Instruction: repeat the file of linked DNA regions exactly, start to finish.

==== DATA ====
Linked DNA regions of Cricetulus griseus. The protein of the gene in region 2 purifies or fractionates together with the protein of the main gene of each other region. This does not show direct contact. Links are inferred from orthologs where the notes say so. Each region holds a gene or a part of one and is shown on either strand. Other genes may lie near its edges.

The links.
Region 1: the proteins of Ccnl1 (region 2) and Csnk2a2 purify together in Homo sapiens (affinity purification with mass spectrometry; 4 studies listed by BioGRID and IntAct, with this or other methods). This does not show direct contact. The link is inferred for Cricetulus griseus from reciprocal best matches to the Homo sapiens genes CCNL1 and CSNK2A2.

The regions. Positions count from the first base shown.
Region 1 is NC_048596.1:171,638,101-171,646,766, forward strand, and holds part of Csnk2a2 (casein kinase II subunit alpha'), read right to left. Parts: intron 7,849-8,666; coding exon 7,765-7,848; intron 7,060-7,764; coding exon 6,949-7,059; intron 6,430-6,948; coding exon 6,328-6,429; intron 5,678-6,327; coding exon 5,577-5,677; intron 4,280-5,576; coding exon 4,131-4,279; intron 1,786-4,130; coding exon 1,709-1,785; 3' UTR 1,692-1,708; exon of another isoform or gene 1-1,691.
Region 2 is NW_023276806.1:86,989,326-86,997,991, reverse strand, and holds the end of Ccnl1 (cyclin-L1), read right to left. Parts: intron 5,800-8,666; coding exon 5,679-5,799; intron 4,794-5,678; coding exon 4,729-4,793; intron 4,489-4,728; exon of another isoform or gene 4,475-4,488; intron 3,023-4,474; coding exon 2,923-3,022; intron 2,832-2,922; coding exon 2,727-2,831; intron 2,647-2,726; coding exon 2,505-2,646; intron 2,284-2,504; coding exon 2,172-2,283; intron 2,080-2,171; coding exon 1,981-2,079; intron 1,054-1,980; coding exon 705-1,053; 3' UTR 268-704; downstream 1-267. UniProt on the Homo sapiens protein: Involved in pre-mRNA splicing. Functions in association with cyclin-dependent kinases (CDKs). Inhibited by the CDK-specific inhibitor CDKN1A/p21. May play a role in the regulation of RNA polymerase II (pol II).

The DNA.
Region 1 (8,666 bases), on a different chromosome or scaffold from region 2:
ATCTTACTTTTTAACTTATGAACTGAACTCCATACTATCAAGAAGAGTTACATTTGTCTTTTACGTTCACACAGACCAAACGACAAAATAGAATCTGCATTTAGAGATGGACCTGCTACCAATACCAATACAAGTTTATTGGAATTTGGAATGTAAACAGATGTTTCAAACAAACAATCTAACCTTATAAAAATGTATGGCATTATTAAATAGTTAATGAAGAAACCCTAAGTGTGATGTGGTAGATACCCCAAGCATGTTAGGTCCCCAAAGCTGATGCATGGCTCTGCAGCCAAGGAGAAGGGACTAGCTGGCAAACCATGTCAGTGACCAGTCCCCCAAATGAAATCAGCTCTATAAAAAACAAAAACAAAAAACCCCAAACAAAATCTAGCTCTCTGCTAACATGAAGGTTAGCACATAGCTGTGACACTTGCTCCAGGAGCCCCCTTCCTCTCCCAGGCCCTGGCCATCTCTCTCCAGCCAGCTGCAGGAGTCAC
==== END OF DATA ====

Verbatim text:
Linked DNA regions of Cricetulus griseus. The protein of the gene in region 2 purifies or fractionates together with the protein of the main gene of each other region. This does not show direct contact. Links are inferred from orthologs where the notes say so. Each region holds a gene or a part of one and is shown on either strand. Other genes may lie near its edges.

The links.
Region 1: the proteins of Ccnl1 (region 2) and Csnk2a2 purify together in Homo sapiens (affinity purification with mass spectrometry; 4 studies listed by BioGRID and IntAct, with this or other methods). This does not show direct contact. The link is inferred for Cricetulus griseus from reciprocal best matches to the Homo sapiens genes CCNL1 and CSNK2A2.

The regions. Positions count from the first base shown.
Region 1 is NC_048596.1:171,638,101-171,646,766, forward strand, and holds part of Csnk2a2 (casein kinase II subunit alpha'), read right to left. Parts: intron 7,849-8,666; coding exon 7,765-7,848; intron 7,060-7,764; coding exon 6,949-7,059; intron 6,430-6,948; coding exon 6,328-6,429; intron 5,678-6,327; coding exon 5,577-5,677; intron 4,280-5,576; coding exon 4,131-4,279; intron 1,786-4,130; coding exon 1,709-1,785; 3' UTR 1,692-1,708; exon of another isoform or gene 1-1,691.
Region 2 is NW_023276806.1:86,989,326-86,997,991, reverse strand, and holds the end of Ccnl1 (cyclin-L1), read right to left. Parts: intron 5,800-8,666; coding exon 5,679-5,799; intron 4,794-5,678; coding exon 4,729-4,793; intron 4,489-4,728; exon of another isoform or gene 4,475-4,488; intron 3,023-4,474; coding exon 2,923-3,022; intron 2,832-2,922; coding exon 2,727-2,831; intron 2,647-2,726; coding exon 2,505-2,646; intron 2,284-2,504; coding exon 2,172-2,283; intron 2,080-2,171; coding exon 1,981-2,079; intron 1,054-1,980; coding exon 705-1,053; 3' UTR 268-704; downstream 1-267. UniProt on the Homo sapiens protein: Involved in pre-mRNA splicing. Functions in association with cyclin-dependent kinases (CDKs). Inhibited by the CDK-specific inhibitor CDKN1A/p21. May play a role in the regulation of RNA polymerase II (pol II).

The DNA.
Region 1 (8,666 bases), on a different chromosome or scaffold from region 2:
ATCTTACTTTTTAACTTATGAACTGAACTCCATACTATCAAGAAGAGTTACATTTGTCTTTTACGTTCACACAGACCAAACGACAAAATAGAATCTGCATTTAGAGATGGACCTGCTACCAATACCAATACAAGTTTATTGGAATTTGGAATGTAAACAGATGTTTCAAACAAACAATCTAACCTTATAAAAATGTATGGCATTATTAAATAGTTAATGAAGAAACCCTAAGTGTGATGTGGTAGATACCCCAAGCATGTTAGGTCCCCAAAGCTGATGCATGGCTCTGCAGCCAAGGAGAAGGGACTAGCTGGCAAACCATGTCAGTGACCAGTCCCCCAAATGAAATCAGCTCTATAAAAAACAAAAACAAAAAACCCCAAACAAAATCTAGCTCTCTGCTAACATGAAGGTTAGCACATAGCTGTGACACTTGCTCCAGGAGCCCCCTTCCTCTCCCAGGCCCTGGCCATCTCTCTCCAGCCAGCTGCAGGAGTCAC